At right around $1,000 off the street, the Ruger is a very strong value and if yours is anything like the one I’ve picked up, it’s sure to last you a lifetime of hunts.
Oh, and if you were wondering, yes, Brian Wilson of Frio County Hunts got me on that Red Deer. My first shot was less than ideal, hitting too far back at the quartering, but turning animal just over 70 yards away.
Not to worry. The round smashed through her last rib, traveling diagonally through the animal, shattered the top of her femur and a chunk of her pelvis, then exited the body. She dropped instantly. The second round cut through the top of her heart. There were two roughly half-inch holes on either side of her body. She made it 15 feet. Meat for weeks. And that’s why I like the big bores.
Specifications: Ruger Super Blackhawk Bisley
Caliber: .480 Ruger
Grips: Bisley Hardwood Laminate
Front Sight: Serrated Ramp
Barrel Length 6.5″ (4.62″ also available)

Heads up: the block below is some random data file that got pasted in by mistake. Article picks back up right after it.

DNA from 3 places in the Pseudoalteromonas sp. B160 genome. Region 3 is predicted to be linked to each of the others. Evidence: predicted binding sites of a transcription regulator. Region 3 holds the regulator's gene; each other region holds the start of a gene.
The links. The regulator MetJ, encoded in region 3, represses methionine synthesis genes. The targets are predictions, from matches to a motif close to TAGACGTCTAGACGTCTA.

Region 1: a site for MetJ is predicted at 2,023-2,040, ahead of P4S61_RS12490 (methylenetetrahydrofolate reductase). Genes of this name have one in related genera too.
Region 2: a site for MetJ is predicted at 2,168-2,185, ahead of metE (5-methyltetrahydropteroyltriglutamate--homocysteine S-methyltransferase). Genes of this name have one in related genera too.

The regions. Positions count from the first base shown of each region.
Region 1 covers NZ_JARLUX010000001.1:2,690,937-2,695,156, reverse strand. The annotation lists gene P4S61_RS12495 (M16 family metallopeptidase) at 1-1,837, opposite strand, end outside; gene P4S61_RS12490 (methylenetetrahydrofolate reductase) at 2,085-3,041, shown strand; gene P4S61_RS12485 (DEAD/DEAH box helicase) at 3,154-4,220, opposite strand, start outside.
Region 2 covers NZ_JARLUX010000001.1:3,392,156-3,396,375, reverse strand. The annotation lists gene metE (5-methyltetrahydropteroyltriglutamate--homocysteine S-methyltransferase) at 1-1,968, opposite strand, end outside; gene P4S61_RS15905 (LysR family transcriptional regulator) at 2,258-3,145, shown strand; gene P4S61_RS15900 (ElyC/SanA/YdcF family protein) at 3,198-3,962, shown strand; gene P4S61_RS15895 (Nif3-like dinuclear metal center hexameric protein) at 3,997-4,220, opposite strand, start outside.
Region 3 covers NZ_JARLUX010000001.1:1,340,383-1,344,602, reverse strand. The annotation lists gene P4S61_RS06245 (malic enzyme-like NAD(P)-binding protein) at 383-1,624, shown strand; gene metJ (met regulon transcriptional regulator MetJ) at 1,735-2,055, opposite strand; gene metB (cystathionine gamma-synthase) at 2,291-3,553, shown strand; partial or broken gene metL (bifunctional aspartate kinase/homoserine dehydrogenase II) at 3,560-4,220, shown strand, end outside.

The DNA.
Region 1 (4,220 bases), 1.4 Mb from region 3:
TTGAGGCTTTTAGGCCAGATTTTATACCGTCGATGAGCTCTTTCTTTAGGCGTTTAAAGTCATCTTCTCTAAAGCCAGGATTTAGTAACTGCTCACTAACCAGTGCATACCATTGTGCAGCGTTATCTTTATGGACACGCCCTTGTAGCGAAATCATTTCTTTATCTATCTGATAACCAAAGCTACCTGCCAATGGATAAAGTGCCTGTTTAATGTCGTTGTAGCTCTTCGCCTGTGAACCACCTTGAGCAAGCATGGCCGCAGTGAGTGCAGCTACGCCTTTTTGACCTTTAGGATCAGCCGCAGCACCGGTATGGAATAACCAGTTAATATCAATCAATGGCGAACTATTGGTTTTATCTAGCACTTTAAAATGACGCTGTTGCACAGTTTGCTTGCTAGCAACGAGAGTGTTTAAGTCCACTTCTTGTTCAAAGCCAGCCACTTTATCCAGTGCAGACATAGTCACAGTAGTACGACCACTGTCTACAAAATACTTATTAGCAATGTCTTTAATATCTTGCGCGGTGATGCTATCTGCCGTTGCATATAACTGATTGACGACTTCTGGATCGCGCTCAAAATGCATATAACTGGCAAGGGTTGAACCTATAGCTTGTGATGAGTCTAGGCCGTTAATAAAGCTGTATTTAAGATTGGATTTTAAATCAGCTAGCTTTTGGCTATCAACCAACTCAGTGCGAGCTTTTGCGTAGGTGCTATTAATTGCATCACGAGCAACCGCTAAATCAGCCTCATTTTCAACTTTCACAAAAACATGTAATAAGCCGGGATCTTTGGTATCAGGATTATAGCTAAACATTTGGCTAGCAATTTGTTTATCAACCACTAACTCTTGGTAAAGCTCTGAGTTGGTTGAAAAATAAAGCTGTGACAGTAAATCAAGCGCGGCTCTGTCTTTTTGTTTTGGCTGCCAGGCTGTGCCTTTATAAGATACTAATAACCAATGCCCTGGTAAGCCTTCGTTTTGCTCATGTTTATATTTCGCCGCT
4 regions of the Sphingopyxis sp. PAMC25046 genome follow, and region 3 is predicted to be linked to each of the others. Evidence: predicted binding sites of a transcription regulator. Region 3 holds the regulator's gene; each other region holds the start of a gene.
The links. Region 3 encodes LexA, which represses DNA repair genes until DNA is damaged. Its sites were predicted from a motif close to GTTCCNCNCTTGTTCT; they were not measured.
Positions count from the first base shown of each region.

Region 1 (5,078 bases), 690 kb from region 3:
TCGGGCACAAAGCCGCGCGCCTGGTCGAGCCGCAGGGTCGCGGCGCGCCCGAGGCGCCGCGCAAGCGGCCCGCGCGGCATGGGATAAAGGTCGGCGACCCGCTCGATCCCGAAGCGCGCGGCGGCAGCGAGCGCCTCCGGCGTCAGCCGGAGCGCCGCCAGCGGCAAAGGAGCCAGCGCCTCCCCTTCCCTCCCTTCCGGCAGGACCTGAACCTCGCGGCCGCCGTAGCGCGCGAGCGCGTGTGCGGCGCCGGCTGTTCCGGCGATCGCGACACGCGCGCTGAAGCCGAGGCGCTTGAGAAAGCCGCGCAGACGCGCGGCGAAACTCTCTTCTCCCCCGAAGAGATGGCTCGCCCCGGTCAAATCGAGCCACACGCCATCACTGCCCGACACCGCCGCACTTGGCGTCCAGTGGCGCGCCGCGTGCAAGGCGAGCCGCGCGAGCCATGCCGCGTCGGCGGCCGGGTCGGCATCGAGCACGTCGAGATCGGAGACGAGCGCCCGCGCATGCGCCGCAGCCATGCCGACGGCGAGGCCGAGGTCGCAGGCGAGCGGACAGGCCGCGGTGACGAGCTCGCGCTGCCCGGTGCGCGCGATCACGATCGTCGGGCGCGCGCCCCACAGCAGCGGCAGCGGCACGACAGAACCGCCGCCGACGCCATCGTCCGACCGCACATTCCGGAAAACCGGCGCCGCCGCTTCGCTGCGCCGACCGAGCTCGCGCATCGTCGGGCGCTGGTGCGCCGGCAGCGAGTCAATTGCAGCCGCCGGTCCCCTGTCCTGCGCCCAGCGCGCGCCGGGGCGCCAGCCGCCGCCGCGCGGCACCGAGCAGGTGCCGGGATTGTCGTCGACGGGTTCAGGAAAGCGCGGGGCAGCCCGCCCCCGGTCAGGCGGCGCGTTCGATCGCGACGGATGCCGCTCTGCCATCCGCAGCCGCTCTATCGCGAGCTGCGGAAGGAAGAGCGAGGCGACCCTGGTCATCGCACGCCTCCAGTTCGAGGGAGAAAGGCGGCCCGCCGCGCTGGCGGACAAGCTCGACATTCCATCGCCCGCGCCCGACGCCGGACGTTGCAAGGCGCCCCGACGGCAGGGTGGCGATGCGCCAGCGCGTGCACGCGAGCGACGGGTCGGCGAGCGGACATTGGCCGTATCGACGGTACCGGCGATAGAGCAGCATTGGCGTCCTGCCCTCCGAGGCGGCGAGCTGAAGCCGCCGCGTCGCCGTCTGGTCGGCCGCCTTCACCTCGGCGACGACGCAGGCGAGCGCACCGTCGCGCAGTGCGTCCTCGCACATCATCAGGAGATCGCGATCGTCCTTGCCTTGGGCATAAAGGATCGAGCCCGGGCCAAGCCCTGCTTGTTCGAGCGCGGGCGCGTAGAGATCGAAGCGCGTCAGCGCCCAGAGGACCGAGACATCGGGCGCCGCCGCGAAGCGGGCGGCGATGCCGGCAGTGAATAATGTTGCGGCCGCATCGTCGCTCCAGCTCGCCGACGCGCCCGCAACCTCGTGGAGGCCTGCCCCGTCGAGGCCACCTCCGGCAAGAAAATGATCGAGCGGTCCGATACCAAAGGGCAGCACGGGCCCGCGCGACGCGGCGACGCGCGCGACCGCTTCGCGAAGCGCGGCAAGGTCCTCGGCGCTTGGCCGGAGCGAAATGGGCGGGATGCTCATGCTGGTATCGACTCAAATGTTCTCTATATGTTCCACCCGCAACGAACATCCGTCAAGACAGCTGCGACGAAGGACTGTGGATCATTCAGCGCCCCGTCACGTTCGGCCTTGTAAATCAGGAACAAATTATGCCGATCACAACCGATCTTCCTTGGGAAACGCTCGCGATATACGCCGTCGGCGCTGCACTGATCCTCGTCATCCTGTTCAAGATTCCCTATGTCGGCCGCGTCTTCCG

Material: Stainless Steel
Rear Sight: Adjustable
Twist: 1:18″ RH
Finish: Brushed Stainless
Overall Length: 12.57″
Weight: 48 oz.
MSRP: $1,049 (Lipsey’s distributor exclusive)
Ratings (out of five stars):
Style and Appearance * * *
The finish is OK. The quality of the wood is OK. The fitment is OK. The Ruger got its reputation as a working gun, but not necessarily as a beautiful one.
Customization * * * *
There’s a whole lot you can do to these guns yourself with just a Jerry Knudsen shop manual and some patience. Quality gunsmiths, like Bowen Classics and John Linebaugh, take what can be done with the Ruger single action line to an entirely different level. If you can dream it, they can do it.
Reliability * * * * *
Accuracy * * *
For a revolver of this barrel length with adjustable sights, hovering just under 3” with commercial ammunition and 2” from the best pet load, that’s what I’d call right at average.
Overall * * * (and * * * * *)
On paper, the Ruger Super Blackhawk Bisley is exactly average, but this isn’t an average category to start with. The big bore caliber, for a not-so-big-bore price, puts this revolver in a class all its own. For about $1,000 out the door, this gun is ready to hunt anything in the western hemisphere right out of that grey plastic box.